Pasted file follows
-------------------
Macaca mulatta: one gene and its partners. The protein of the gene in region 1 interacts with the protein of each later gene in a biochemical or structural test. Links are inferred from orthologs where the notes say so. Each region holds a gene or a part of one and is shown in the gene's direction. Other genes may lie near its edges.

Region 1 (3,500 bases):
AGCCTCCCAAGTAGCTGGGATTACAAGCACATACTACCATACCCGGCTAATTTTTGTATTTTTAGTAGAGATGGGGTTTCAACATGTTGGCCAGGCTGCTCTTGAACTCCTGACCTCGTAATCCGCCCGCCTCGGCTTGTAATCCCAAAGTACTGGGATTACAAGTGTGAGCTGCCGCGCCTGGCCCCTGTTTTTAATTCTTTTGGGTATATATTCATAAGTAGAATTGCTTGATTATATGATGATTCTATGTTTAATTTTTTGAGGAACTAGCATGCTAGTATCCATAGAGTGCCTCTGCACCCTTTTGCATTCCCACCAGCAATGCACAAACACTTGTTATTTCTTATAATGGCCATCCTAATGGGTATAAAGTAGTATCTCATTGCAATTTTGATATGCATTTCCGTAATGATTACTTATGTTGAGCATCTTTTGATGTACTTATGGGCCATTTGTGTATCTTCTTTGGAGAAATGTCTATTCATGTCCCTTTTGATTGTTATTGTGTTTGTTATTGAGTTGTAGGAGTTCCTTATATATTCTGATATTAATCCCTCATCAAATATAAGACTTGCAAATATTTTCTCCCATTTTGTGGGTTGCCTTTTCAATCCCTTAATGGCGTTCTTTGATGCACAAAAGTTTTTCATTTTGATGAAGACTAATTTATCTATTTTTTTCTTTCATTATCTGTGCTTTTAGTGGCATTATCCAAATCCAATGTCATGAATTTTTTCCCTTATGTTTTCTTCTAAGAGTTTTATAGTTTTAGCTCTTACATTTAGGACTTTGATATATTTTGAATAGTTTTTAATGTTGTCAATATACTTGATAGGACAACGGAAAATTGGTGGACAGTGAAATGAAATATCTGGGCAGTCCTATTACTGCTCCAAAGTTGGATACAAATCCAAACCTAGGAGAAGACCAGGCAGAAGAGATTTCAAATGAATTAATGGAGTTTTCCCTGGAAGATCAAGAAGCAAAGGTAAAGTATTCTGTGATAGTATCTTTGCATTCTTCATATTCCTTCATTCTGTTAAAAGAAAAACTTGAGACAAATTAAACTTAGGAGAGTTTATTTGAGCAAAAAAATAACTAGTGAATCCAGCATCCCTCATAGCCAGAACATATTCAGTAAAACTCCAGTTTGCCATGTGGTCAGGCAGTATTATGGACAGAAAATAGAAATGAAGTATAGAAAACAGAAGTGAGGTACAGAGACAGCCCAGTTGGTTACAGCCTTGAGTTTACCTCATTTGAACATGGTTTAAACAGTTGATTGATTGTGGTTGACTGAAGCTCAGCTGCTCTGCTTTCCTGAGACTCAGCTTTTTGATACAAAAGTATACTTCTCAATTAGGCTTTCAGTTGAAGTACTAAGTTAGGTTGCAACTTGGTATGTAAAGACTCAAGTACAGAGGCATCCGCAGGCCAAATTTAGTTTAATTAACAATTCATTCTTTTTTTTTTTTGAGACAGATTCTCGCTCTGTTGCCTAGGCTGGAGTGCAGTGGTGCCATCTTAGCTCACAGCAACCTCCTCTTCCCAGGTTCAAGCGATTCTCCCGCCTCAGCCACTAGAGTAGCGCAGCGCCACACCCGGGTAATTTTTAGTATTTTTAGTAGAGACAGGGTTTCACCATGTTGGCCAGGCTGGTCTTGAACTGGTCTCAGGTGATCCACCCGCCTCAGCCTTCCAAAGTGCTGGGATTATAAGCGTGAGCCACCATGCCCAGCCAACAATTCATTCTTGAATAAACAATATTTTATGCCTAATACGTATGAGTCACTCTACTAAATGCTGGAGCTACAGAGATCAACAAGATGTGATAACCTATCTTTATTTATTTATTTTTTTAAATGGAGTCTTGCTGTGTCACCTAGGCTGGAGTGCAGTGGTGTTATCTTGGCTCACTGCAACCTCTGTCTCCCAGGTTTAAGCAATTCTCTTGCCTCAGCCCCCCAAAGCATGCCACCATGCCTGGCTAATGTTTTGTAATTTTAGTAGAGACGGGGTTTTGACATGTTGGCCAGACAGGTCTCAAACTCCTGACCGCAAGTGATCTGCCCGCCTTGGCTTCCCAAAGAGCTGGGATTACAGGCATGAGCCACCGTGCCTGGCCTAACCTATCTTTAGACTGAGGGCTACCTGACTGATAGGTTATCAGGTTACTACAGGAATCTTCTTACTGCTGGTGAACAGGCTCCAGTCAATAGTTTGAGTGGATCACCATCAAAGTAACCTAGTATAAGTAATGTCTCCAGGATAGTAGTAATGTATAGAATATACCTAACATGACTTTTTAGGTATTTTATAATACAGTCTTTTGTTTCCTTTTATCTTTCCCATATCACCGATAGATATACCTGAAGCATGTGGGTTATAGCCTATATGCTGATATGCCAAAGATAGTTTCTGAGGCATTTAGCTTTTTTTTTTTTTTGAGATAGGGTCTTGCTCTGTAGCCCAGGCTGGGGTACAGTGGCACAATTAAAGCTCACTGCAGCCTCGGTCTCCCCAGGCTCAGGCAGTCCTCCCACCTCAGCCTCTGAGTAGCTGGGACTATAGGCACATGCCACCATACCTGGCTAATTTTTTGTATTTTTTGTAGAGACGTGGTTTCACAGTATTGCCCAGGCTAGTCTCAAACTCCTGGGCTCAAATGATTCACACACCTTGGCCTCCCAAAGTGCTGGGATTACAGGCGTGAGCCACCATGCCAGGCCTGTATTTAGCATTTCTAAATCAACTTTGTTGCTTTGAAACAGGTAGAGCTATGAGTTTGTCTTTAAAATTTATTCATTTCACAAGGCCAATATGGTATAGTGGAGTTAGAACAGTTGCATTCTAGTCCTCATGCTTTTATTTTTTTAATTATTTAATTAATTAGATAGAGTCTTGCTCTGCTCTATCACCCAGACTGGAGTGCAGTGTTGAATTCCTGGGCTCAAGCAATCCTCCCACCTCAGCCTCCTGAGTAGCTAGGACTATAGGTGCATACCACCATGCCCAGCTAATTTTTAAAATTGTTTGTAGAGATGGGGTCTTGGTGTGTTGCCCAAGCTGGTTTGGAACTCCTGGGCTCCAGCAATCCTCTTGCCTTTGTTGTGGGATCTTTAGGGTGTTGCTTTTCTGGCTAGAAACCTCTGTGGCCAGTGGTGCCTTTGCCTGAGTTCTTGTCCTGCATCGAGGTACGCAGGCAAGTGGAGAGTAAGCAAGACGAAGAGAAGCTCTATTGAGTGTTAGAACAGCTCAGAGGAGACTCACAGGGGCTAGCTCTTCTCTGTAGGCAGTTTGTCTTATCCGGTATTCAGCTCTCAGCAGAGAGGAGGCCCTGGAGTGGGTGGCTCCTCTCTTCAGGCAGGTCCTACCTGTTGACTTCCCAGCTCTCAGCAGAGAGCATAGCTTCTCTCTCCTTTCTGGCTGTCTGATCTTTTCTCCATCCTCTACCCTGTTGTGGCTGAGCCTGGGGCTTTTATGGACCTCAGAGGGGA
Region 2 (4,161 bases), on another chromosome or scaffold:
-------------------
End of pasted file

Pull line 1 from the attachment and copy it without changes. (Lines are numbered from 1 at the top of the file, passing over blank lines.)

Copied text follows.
Macaca mulatta: one gene and its partners. The protein of the gene in region 1 interacts with the protein of each later gene in a biochemical or structural test. Links are inferred from orthologs where the notes say so. Each region holds a gene or a part of one and is shown in the gene's direction. Other genes may lie near its edges.